Researchers from the Museum für Naturkunde Berlin and the University of Erlangen-Nuremberg have established the susceptibility of fossil marine animals during rapid warming phases over the last 300 million years. They compared this susceptibility with their risk of extinction in time intervals without a drastic increase in seawater temperature. The results give an indication of which marine animals are particularly sensitive to climate change, and a hint at what lies in store for us if we do not curb global warming.
Modern climate change shows parallels with past natural warming events, which in extreme cases caused the extinction of up to 80% of all marine animals. A recent article in the journal Global Change Biology suggests that the victims of heat crises differ significantly from the victims of other crises. The authors, who evaluated an extensive database of when fossil species lived, attribute this to the fact that animals of certain ecological types are pushed to their tolerance limits more rapidly, or are exposed to harsher conditions, than others.
Several of the groups that were most vulnerable to global warming in the past show similar patterns of change in the marine fauna of today. This applies, for example, to coral reefs, which have always been particularly affected by thermal crises in the past and particularly suffer from global warming today. Bony fishes were more vulnerable than cartilaginous fishes such as sharks and rays. Even today, bony fish already show pronounced migrations to higher latitudes in order to reach cooler seawater. Active organisms were on average more affected by thermal crises than stationary animals: "Warm water contains less oxygen than cool water. This tends to affect organisms that consume the most oxygen, which can mean that actively mobile animals are particularly affected," explains Carl Reddin from the Museum of Natural History, who headed the study.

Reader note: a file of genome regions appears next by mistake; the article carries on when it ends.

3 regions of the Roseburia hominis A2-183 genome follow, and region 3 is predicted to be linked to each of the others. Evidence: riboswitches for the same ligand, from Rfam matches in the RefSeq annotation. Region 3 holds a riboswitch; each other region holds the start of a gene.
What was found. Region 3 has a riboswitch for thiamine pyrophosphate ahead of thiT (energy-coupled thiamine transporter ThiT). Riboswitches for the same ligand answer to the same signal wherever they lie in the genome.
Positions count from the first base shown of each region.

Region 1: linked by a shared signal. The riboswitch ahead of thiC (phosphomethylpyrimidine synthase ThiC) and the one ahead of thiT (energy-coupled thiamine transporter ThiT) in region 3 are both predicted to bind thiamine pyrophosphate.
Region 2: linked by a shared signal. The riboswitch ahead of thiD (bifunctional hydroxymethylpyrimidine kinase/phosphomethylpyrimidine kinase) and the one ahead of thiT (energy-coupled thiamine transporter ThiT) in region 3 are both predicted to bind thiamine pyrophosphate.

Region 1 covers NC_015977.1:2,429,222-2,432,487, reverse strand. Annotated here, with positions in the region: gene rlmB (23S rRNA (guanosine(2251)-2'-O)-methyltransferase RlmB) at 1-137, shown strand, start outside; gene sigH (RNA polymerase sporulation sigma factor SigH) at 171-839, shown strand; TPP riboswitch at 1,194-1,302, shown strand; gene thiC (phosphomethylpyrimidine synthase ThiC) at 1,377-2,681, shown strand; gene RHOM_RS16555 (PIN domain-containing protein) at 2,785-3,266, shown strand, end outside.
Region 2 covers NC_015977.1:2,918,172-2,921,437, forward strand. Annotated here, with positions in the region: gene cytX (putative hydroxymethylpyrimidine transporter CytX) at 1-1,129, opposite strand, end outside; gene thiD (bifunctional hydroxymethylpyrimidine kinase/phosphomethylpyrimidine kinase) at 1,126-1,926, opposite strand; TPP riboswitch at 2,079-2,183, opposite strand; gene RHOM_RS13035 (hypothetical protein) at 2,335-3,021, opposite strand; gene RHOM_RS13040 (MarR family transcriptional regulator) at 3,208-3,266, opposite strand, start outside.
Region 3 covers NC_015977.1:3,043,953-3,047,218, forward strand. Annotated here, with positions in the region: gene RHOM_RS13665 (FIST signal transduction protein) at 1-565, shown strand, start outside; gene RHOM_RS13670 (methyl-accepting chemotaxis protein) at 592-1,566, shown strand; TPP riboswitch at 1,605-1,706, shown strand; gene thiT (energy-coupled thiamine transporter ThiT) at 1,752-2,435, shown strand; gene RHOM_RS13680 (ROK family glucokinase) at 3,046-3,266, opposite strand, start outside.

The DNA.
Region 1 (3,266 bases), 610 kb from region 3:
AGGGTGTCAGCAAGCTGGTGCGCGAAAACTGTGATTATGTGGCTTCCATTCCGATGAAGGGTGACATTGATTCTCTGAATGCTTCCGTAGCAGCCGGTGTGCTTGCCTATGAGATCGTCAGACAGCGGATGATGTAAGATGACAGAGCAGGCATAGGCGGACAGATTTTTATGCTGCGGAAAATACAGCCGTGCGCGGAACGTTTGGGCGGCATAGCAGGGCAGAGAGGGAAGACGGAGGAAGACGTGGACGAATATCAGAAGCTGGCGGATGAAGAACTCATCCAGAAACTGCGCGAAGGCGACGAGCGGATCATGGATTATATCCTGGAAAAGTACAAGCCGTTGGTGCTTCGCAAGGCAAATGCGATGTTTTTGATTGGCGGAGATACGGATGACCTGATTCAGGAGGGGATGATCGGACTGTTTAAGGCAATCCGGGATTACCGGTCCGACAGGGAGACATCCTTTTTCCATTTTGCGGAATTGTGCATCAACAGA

The fact that we can already see how these groups are reacting to manmade global warming means that widespread extinction could be possible in the near future if CO2 emissions are not reduced. "Our new study suggests which groups of animals are most at risk of widespread extinction. This allows us to provide an outlook on possible long-term consequences of current global warming and to derive recommendations for action for modern conservation priorities," says Martin Aberhan, a co-author of the study also from the Museum of Natural History.
Published in: Carl J Reddin, Ádám T Kocsis, Martin Aberhan, Wolfgang Kiessling (2020). Victims of ancient hyperthermal events herald the fates of marine clades and traits under global warming. – https://onlinelibrary.wiley.com/doi/10.1111/gcb.15434
Criteria of this press release:
Biology, Environment / ecology, Geosciences, Oceanology / climate
Research results, Scientific Publications
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